US Yakult production will provide 'more stable supply source'
Yakult USA, which supports Yakult's business in North America, announced on May 16 that operations at its new 387,300 square metre manufacturing plant in Fountain Valley, California had begun.
Around 400,000 bottles of Yakult and Yakult Light will roll off lines at the California plant, construction of which began in June 2012, each day, according to Yakult.
Yakult entered the US market in 1990. Since then, sales of its products in the country have been "growing steadily." At the last count, it boasted average daily sales volume of 182,000 bottles, a 12.6% year-on-year increase.
Until now bottles of Yakult and Yakult Light sold in the US were manufactured at a Yakult plant in Mexico. But with demand increasing, Yakult felt it was necessary to establish a "stable supply base" to ensure the "continuation of the business."
"This plant will allow the company to supply the North American market with Yakult produced in the United States instead of importing from Mexico, to meet expect future growth of its business, and to provide a more stable supply source," said Yakult USA.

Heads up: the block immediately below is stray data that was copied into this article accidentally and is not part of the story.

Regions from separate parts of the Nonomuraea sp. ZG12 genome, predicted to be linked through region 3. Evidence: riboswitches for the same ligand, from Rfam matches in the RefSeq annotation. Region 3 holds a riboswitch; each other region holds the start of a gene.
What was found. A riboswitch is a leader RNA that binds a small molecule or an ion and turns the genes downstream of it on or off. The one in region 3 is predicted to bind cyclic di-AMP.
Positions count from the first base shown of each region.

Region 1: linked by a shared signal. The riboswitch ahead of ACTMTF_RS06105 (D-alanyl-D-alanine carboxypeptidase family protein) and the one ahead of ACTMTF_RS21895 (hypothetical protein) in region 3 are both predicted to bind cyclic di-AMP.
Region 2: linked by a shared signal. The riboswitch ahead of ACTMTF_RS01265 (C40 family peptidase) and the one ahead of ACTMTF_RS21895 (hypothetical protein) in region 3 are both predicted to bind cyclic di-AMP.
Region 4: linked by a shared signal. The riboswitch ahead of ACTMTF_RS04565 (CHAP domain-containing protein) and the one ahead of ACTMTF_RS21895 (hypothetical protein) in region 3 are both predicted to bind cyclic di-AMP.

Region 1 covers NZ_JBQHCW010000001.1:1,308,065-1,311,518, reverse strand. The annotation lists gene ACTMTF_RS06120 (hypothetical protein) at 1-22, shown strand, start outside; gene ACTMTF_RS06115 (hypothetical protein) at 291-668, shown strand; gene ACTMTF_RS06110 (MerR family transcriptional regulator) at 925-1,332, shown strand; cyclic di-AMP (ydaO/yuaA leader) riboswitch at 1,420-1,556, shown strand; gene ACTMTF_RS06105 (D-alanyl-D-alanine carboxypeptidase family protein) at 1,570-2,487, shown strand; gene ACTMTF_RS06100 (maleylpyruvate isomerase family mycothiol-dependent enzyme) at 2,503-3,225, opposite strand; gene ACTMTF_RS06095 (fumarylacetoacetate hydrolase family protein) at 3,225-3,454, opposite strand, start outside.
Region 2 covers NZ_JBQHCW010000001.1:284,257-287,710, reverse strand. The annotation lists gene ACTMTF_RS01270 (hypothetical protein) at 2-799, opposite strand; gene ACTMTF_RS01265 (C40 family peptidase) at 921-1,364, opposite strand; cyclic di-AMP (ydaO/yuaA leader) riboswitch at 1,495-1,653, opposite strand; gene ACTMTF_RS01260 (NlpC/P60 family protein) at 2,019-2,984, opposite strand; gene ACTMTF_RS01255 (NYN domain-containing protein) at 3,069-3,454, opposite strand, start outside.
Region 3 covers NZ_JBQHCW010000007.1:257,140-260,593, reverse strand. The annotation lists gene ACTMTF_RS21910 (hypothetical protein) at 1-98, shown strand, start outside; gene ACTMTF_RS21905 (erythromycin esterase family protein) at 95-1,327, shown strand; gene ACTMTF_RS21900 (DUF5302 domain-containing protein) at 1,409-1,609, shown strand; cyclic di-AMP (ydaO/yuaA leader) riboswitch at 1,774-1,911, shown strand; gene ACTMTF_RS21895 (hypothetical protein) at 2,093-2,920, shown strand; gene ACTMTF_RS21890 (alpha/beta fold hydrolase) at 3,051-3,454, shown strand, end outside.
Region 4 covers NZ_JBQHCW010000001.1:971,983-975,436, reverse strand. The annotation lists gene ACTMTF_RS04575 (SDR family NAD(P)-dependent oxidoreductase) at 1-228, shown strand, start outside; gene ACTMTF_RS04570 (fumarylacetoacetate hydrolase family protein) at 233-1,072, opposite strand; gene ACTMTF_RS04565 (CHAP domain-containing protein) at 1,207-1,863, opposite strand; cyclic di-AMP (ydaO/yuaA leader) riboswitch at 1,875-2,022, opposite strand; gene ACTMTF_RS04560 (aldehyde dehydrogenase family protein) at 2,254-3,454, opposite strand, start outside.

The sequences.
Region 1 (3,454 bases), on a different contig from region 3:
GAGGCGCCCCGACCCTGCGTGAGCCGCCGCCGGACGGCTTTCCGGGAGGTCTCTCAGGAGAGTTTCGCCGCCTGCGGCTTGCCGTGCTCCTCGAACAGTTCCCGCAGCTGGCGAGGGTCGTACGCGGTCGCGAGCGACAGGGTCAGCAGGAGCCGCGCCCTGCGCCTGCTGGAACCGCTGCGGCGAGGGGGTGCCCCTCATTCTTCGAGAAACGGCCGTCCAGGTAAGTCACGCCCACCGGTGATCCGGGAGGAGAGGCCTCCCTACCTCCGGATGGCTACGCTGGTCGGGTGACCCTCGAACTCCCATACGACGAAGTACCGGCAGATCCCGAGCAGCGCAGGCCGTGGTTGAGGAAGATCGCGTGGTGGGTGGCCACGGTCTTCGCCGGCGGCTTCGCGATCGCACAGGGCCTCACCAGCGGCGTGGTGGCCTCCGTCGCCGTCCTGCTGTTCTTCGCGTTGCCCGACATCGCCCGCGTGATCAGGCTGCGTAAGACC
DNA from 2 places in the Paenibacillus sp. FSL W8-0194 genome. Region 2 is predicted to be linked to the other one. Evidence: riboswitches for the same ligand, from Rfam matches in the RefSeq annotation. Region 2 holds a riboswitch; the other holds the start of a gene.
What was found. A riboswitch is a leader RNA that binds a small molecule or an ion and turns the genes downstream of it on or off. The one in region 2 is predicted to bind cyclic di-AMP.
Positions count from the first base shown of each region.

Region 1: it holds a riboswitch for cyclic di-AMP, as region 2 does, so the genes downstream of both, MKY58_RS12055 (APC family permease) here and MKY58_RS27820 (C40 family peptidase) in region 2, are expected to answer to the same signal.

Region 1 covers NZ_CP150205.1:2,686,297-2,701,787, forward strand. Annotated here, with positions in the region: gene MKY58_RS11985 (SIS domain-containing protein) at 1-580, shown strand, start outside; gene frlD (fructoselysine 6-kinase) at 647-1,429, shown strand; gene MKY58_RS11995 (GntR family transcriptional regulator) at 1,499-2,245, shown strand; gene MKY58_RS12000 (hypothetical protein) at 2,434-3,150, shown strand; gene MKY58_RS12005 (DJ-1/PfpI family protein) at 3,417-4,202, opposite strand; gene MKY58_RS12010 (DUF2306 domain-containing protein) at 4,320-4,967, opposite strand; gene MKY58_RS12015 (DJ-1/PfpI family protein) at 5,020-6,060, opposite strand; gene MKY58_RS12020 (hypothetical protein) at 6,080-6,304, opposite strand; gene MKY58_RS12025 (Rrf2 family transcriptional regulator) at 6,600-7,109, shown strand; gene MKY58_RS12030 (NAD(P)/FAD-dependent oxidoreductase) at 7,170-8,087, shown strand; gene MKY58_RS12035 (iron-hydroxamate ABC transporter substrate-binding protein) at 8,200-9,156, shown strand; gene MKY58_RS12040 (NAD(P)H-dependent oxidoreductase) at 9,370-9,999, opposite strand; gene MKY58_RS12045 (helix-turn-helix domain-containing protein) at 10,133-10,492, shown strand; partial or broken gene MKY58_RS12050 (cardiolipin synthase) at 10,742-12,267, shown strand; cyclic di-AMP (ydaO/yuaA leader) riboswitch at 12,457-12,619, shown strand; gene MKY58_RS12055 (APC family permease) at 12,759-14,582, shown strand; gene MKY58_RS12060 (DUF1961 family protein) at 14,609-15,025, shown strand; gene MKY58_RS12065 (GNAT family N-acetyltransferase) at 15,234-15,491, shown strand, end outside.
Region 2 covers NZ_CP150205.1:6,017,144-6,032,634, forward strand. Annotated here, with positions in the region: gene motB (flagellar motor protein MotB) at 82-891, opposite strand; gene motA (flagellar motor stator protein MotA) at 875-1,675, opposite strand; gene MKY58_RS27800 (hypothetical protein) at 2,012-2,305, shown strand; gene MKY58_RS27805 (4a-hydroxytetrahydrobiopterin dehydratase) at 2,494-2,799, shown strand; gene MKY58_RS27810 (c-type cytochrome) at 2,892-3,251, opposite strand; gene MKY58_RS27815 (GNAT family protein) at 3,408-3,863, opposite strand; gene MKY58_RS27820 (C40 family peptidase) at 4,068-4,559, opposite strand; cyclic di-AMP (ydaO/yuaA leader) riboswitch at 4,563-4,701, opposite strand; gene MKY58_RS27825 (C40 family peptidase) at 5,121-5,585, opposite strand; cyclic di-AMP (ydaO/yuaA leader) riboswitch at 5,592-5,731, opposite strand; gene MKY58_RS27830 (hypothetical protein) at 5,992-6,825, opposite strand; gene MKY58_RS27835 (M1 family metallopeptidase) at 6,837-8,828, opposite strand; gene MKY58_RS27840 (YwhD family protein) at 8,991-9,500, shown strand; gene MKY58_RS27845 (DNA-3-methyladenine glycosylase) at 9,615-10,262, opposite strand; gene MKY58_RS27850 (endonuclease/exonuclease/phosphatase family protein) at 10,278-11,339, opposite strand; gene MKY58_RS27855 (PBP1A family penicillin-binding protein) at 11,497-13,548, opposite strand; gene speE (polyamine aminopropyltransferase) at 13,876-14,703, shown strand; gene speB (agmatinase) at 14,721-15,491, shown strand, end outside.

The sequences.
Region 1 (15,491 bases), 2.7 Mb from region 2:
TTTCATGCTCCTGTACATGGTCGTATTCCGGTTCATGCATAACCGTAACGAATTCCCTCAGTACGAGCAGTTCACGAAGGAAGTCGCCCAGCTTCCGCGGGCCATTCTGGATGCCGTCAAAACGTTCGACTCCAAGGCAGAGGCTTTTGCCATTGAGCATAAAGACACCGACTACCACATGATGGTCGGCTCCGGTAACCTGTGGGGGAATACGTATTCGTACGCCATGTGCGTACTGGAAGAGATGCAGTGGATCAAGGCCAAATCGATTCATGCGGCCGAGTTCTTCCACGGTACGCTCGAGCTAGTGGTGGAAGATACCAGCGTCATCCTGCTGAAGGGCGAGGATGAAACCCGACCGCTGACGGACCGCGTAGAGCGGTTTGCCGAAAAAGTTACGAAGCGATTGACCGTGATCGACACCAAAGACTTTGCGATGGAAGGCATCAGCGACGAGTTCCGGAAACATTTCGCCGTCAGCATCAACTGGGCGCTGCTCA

Yakult has had a busy year already.
In March 2014, it announced that Guangzhou Yakult, one of its five Chinese subsidiaries, had begun production at a second site.
Guangzhou Yakult began producing and distributing Yakult in Guangzhou, China in 2002, and now boasts average daily sales of 1.57m bottles.
Yakult signed-off on the investment on the back of “increased awareness regarding health as well as greater understanding of probiotics in China."
Prior to that, it announced that its business in Indonesia, Yakult Indonesia Persada, had turned on production lines at its second plant in the country.
The facility, which boasts the ability to initially produce 610,000 bottles per day, was designed “strengthen the product supply system” to guarantee “the future expansion of sales area in the country.”
Yakult's recent investments in the US and China are in line with its current Vision 202 growth strategy, which outlined plans to develop operating bases in the countries.